When Rapaura Springs bought a vineyard in an arid and windswept pocket of Marlborough's Blind River, building soil health became their focus.
He and Pyramid Farm owners Chris and Julia Dawkins were adamant there'd be no contouring of the Marlborough landscape, 250 metres above sea level, where three generations of Dawkins have protected and nurtured the soil.
"I don't see what right I have to do that quite frankly, when I came to a farm that's been farmed really well for the last 70 years, and where through good management they have beautiful soils," says Richard, who has long lamented the ironing out of landscapes and subsequent loss of topsoil. "I said, 'if I ever got the opportunity to work myself with an owner on the same page, that's what I'll do'."
He found that opportunity at Pyramid Farm in 2019, when the Dawkins family decided to undertake a second vineyard development on their property.
The first 50-hectare block was developed in 2016 by Sileni, for whom Richard was working at the time.
When Chris asked the viticulturist to lead the family's own 44ha development, with little cultivation and no contouring, he jumped at the opportunity.
Richard walked (and walked and walked) the eight sheep paddocks, with 30 vertical metres from the top to the bottom, analysing slopes and aspects. The final vineyard layout - with eight blocks, ranging from 2.4ha to 9ha, each with different row orientations - was also designed with safe tractor routes in mind. When it came to the drains beneath them, Richard insisted Chris make the decisions, calling on the knowledge and instinct earned over a lifetime on this land.
The block was planted in August 2020, and two years on it's beautiful to behold, with rows cascading down hills and over terraces, while vines flourish in settled soils, ready for their first harvest next season.
Respecting the lay of the land is just one of the ways Richard and Chris are thinking outside the box, with blocks subdivided into 1.5 to 2ha "intensive grazing zones", using an Eco Trellis Post they designed alongside New Zealand Tube Mills, "allowing us to retrofit a permanent sheep fence", says Richard
That allows them to call on 1,500 breeding sheep for grazing and leaf plucking, section by section, future proofing for viticulture without herbicide, says Richard. "What we want to do is have a vineyard that's ready fora wine company, ahead of time." Subsurface irrigation means less water use, and also saves the infrastructure from damage from grazing. "Whilst the use of sheep is not as readily available to others as it is to us, what I will say is that we are trying to develop a vineyard to the strengths and resources we have at our disposal."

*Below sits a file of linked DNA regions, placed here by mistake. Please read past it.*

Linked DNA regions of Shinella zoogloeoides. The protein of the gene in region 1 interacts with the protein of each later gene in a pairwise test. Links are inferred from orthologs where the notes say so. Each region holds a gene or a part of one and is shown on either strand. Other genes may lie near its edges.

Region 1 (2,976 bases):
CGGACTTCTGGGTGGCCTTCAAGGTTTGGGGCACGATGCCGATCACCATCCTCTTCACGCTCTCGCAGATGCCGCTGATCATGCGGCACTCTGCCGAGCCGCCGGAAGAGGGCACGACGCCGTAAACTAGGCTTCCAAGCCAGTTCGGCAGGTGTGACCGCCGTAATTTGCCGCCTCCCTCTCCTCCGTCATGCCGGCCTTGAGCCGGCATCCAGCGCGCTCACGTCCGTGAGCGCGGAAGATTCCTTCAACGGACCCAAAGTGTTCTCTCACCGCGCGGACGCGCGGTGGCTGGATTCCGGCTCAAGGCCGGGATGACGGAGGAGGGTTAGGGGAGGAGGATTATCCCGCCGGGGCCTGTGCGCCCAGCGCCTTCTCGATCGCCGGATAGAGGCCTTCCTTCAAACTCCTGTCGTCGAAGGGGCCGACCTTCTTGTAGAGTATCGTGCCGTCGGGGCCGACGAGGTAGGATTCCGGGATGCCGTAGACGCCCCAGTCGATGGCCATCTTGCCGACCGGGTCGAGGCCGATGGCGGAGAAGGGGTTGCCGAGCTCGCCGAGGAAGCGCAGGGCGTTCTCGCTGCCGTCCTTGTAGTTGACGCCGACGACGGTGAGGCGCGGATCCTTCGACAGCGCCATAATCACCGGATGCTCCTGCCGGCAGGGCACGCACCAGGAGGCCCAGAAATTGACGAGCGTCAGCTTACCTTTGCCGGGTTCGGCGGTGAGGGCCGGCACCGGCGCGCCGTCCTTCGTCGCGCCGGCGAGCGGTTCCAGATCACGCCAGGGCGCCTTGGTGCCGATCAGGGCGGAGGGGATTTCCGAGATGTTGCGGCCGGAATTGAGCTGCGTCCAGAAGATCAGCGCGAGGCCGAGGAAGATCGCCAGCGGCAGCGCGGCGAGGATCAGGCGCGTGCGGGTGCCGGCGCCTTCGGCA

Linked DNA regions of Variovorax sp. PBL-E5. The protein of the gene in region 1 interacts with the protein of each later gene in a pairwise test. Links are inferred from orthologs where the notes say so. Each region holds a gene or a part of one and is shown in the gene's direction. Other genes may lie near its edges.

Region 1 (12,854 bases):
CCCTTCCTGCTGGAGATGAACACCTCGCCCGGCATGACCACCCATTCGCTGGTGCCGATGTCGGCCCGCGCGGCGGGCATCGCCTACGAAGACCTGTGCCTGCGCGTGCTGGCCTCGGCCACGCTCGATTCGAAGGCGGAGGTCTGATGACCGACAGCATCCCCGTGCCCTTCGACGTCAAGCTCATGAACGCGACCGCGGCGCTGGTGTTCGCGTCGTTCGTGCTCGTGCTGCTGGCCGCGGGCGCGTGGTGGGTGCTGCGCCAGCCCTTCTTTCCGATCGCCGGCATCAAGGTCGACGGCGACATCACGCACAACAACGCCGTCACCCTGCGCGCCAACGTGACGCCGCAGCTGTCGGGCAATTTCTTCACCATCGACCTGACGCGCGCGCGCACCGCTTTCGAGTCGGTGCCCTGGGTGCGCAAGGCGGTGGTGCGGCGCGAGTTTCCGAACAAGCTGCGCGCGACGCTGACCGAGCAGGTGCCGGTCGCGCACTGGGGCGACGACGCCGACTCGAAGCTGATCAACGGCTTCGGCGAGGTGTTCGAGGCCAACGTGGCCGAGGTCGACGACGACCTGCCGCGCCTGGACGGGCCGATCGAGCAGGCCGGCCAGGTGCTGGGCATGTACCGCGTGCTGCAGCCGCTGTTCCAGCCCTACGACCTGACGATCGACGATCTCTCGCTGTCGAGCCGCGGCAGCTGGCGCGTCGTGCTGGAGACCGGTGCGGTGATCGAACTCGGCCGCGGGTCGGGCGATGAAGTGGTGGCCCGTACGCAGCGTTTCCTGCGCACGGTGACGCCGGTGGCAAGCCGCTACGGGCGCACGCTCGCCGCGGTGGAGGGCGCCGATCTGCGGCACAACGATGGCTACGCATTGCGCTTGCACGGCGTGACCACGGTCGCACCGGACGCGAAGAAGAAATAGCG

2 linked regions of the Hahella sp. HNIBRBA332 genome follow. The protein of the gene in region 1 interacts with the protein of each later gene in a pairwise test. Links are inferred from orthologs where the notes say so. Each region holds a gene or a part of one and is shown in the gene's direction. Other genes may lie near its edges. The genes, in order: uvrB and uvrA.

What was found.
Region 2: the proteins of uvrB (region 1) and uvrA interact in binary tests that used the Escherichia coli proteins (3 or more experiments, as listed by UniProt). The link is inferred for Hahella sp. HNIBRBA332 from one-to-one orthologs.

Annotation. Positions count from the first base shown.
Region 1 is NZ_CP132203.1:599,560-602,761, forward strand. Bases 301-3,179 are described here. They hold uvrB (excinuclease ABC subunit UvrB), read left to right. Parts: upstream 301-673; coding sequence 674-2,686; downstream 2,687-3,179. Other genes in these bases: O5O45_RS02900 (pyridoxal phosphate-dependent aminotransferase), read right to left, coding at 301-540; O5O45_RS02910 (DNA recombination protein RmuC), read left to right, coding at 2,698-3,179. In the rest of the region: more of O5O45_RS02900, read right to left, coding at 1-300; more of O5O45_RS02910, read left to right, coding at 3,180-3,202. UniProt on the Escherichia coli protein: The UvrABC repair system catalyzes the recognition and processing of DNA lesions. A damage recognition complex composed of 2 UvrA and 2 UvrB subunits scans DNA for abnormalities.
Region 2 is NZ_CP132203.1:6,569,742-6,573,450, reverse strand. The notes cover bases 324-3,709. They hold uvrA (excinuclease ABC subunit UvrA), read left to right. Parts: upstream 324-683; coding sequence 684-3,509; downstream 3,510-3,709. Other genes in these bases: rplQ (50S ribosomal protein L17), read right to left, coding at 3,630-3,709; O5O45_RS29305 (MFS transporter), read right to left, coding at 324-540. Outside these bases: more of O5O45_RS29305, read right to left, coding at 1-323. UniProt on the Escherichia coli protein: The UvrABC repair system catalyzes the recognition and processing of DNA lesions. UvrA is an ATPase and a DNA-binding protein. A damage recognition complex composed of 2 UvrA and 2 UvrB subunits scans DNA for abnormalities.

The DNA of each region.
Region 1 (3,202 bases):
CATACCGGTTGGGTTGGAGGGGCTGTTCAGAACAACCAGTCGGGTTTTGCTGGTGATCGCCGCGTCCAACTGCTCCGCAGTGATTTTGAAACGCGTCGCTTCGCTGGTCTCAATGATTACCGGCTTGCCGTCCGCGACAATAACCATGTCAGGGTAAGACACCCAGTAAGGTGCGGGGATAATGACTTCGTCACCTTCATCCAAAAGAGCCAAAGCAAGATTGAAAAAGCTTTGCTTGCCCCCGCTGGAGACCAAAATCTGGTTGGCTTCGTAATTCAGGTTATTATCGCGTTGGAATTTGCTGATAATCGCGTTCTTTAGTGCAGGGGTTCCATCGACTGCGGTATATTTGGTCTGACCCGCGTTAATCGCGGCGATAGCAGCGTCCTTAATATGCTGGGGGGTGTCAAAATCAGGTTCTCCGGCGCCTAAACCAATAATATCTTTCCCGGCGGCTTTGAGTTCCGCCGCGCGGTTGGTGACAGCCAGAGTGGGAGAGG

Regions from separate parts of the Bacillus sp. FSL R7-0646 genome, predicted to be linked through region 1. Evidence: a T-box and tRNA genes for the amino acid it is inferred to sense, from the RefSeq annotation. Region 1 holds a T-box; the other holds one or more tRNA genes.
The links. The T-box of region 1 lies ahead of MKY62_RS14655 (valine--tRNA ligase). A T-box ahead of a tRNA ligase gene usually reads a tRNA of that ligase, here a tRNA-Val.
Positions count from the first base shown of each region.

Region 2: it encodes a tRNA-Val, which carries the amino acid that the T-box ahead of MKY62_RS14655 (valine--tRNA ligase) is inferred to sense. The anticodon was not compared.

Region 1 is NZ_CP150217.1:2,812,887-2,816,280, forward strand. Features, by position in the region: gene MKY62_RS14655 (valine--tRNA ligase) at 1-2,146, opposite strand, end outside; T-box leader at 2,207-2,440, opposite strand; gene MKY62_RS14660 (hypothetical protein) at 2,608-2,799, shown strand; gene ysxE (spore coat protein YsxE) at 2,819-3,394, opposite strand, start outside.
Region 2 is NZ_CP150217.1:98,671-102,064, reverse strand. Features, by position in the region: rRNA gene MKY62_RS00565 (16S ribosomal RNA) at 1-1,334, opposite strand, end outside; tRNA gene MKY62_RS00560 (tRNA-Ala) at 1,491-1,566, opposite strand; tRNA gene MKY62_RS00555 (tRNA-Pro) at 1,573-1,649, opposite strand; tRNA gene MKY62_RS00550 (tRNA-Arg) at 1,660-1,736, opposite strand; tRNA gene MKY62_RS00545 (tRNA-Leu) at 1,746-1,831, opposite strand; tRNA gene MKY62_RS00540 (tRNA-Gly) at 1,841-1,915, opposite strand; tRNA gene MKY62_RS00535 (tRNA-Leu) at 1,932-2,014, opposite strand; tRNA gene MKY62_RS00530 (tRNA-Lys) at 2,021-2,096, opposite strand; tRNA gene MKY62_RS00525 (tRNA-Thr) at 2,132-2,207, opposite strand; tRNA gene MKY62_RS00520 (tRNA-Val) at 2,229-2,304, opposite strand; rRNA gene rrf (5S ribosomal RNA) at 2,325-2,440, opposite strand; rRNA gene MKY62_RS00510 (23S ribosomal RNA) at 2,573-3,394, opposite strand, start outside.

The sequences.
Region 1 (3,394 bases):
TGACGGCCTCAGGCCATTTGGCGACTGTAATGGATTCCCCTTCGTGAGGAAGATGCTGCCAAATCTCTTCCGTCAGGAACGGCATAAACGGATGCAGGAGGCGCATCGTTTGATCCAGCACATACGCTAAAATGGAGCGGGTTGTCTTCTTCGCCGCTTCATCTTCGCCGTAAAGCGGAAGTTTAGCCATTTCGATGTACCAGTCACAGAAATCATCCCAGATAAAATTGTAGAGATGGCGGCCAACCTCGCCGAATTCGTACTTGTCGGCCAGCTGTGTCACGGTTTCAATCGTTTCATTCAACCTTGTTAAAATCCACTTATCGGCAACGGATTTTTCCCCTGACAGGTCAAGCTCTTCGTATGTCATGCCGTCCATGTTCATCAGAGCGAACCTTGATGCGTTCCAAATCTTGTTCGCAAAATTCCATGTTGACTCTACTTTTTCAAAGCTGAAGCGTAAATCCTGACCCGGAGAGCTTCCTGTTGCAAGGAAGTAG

And demand for the fruit is abundant, partly because of the shortage of Marlborough Sauvignon Blanc and partly because wine companies are excited by the prospect of fruit harvested from different aspects, gradients and soil types, says Richard. But it's also because of the innovative ways the farm is future proofing for "nil herbicide" while taking care of its land, he says. "The more you talk to people about what you were doing, the more they like it."
Chris Dawkins has spend his lifetime building on the work of his father Jack, who bought the property in 1954 and set about rectifying its rundown state. The vineyard blocks all honour Jack's vision, with each named for one of his experiences in World War II, from Cassino to Abbassia.
Julia and their four children are equally passionate about the land and its soil, as well as the regenerated native bush flourishing along the Avon River, the native planting around dams, and the mixed species forestry covering 15% of the farm. Judges in the 2019 Cawthron Marlborough Environment Awards, where Pyramid Farm won the Supreme Award, commended the economically and environmentally viable operation, calling it a model for other farmers.
Chris and Richard are now pondering the potential of another block of grapes on Pyramid's river terraces, but that will be dependent on finding substitute grazing land for the sheep, says Richard, acknowledging that Chris is still more excited by ovine than vine. Fortunately, he's excited enough for the two of them, calling the work a privilege. "Seeing how well the vines perform in this environment and the positive way it is met by the consumer you definitely know that you're on the right track."